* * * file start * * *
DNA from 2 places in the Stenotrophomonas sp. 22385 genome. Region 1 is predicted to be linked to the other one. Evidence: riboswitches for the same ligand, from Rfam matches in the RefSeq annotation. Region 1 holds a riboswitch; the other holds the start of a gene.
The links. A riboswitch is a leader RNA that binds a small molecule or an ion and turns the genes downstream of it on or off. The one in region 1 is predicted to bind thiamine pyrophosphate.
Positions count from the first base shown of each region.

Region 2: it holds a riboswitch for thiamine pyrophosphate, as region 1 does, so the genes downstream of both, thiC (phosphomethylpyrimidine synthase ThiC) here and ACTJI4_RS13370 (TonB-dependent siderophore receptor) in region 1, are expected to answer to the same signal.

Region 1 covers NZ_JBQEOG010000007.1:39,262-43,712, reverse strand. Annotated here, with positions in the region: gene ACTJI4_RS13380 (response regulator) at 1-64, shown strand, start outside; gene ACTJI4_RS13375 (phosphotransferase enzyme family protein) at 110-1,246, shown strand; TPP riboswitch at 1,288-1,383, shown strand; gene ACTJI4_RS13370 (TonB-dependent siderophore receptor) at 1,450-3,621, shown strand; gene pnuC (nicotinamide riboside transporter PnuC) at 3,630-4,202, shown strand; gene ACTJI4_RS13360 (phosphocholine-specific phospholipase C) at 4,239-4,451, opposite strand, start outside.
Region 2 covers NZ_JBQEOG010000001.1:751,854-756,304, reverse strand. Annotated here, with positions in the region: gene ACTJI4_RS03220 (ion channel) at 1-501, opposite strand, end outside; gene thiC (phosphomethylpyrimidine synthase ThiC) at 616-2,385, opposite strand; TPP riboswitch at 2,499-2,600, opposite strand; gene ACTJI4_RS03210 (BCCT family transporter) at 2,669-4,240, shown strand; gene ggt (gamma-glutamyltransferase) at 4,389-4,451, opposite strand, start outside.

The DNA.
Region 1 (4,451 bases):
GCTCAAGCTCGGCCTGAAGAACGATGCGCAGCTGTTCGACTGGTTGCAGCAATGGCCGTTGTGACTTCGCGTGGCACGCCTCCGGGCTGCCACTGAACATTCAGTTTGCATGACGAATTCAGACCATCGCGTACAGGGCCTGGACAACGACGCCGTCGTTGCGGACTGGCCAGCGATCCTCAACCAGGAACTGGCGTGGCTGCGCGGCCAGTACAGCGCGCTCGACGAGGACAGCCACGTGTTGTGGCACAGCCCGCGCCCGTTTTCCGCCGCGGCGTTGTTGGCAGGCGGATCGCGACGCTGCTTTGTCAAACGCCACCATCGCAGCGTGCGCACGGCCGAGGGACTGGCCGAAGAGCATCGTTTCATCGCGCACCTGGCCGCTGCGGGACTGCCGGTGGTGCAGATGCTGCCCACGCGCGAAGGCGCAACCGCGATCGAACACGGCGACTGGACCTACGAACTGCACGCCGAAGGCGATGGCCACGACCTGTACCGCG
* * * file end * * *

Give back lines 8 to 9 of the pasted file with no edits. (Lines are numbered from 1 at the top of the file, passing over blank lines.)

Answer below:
Region 1 (4,451 bases):
GCTCAAGCTCGGCCTGAAGAACGATGCGCAGCTGTTCGACTGGTTGCAGCAATGGCCGTTGTGACTTCGCGTGGCACGCCTCCGGGCTGCCACTGAACATTCAGTTTGCATGACGAATTCAGACCATCGCGTACAGGGCCTGGACAACGACGCCGTCGTTGCGGACTGGCCAGCGATCCTCAACCAGGAACTGGCGTGGCTGCGCGGCCAGTACAGCGCGCTCGACGAGGACAGCCACGTGTTGTGGCACAGCCCGCGCCCGTTTTCCGCCGCGGCGTTGTTGGCAGGCGGATCGCGACGCTGCTTTGTCAAACGCCACCATCGCAGCGTGCGCACGGCCGAGGGACTGGCCGAAGAGCATCGTTTCATCGCGCACCTGGCCGCTGCGGGACTGCCGGTGGTGCAGATGCTGCCCACGCGCGAAGGCGCAACCGCGATCGAACACGGCGACTGGACCTACGAACTGCACGCCGAAGGCGATGGCCACGACCTGTACCGCG